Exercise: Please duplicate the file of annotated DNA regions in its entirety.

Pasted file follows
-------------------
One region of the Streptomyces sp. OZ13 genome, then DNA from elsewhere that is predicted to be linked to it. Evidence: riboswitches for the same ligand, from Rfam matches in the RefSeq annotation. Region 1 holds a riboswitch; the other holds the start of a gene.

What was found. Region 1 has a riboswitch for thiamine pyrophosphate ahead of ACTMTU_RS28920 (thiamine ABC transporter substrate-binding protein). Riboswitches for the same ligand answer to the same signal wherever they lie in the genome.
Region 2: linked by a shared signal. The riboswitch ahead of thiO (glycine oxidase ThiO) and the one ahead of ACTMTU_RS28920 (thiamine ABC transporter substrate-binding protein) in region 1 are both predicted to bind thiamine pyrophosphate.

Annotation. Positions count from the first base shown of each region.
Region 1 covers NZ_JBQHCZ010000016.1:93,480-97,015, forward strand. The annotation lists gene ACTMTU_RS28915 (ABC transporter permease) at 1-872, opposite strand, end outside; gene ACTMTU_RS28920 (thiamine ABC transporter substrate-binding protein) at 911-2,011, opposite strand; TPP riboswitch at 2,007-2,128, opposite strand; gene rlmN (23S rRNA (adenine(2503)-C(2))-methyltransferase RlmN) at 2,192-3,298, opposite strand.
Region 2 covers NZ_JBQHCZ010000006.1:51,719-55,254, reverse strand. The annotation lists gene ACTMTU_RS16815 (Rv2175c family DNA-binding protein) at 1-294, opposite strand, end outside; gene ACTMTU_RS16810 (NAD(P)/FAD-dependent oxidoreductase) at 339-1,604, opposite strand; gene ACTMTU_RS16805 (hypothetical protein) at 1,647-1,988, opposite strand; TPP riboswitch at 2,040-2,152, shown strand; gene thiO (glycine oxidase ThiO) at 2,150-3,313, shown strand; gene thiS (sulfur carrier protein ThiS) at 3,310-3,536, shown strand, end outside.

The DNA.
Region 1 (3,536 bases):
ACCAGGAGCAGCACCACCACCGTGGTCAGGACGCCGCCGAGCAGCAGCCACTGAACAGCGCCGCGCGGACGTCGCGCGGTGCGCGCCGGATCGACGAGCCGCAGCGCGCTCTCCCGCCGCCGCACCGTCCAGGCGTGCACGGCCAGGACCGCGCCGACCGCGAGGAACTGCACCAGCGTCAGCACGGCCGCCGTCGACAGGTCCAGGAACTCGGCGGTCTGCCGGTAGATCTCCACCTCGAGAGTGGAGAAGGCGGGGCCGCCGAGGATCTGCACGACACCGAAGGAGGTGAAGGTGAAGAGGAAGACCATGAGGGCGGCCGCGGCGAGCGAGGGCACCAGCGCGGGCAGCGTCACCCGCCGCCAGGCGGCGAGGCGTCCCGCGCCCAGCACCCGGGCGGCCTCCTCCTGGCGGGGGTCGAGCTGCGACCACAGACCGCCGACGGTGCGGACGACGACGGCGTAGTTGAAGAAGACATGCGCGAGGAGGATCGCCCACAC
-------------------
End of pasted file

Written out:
One region of the Streptomyces sp. OZ13 genome, then DNA from elsewhere that is predicted to be linked to it. Evidence: riboswitches for the same ligand, from Rfam matches in the RefSeq annotation. Region 1 holds a riboswitch; the other holds the start of a gene.

What was found. Region 1 has a riboswitch for thiamine pyrophosphate ahead of ACTMTU_RS28920 (thiamine ABC transporter substrate-binding protein). Riboswitches for the same ligand answer to the same signal wherever they lie in the genome.
Region 2: linked by a shared signal. The riboswitch ahead of thiO (glycine oxidase ThiO) and the one ahead of ACTMTU_RS28920 (thiamine ABC transporter substrate-binding protein) in region 1 are both predicted to bind thiamine pyrophosphate.

Annotation. Positions count from the first base shown of each region.
Region 1 covers NZ_JBQHCZ010000016.1:93,480-97,015, forward strand. The annotation lists gene ACTMTU_RS28915 (ABC transporter permease) at 1-872, opposite strand, end outside; gene ACTMTU_RS28920 (thiamine ABC transporter substrate-binding protein) at 911-2,011, opposite strand; TPP riboswitch at 2,007-2,128, opposite strand; gene rlmN (23S rRNA (adenine(2503)-C(2))-methyltransferase RlmN) at 2,192-3,298, opposite strand.
Region 2 covers NZ_JBQHCZ010000006.1:51,719-55,254, reverse strand. The annotation lists gene ACTMTU_RS16815 (Rv2175c family DNA-binding protein) at 1-294, opposite strand, end outside; gene ACTMTU_RS16810 (NAD(P)/FAD-dependent oxidoreductase) at 339-1,604, opposite strand; gene ACTMTU_RS16805 (hypothetical protein) at 1,647-1,988, opposite strand; TPP riboswitch at 2,040-2,152, shown strand; gene thiO (glycine oxidase ThiO) at 2,150-3,313, shown strand; gene thiS (sulfur carrier protein ThiS) at 3,310-3,536, shown strand, end outside.

The DNA.
Region 1 (3,536 bases):
ACCAGGAGCAGCACCACCACCGTGGTCAGGACGCCGCCGAGCAGCAGCCACTGAACAGCGCCGCGCGGACGTCGCGCGGTGCGCGCCGGATCGACGAGCCGCAGCGCGCTCTCCCGCCGCCGCACCGTCCAGGCGTGCACGGCCAGGACCGCGCCGACCGCGAGGAACTGCACCAGCGTCAGCACGGCCGCCGTCGACAGGTCCAGGAACTCGGCGGTCTGCCGGTAGATCTCCACCTCGAGAGTGGAGAAGGCGGGGCCGCCGAGGATCTGCACGACACCGAAGGAGGTGAAGGTGAAGAGGAAGACCATGAGGGCGGCCGCGGCGAGCGAGGGCACCAGCGCGGGCAGCGTCACCCGCCGCCAGGCGGCGAGGCGTCCCGCGCCCAGCACCCGGGCGGCCTCCTCCTGGCGGGGGTCGAGCTGCGACCACAGACCGCCGACGGTGCGGACGACGACGGCGTAGTTGAAGAAGACATGCGCGAGGAGGATCGCCCACAC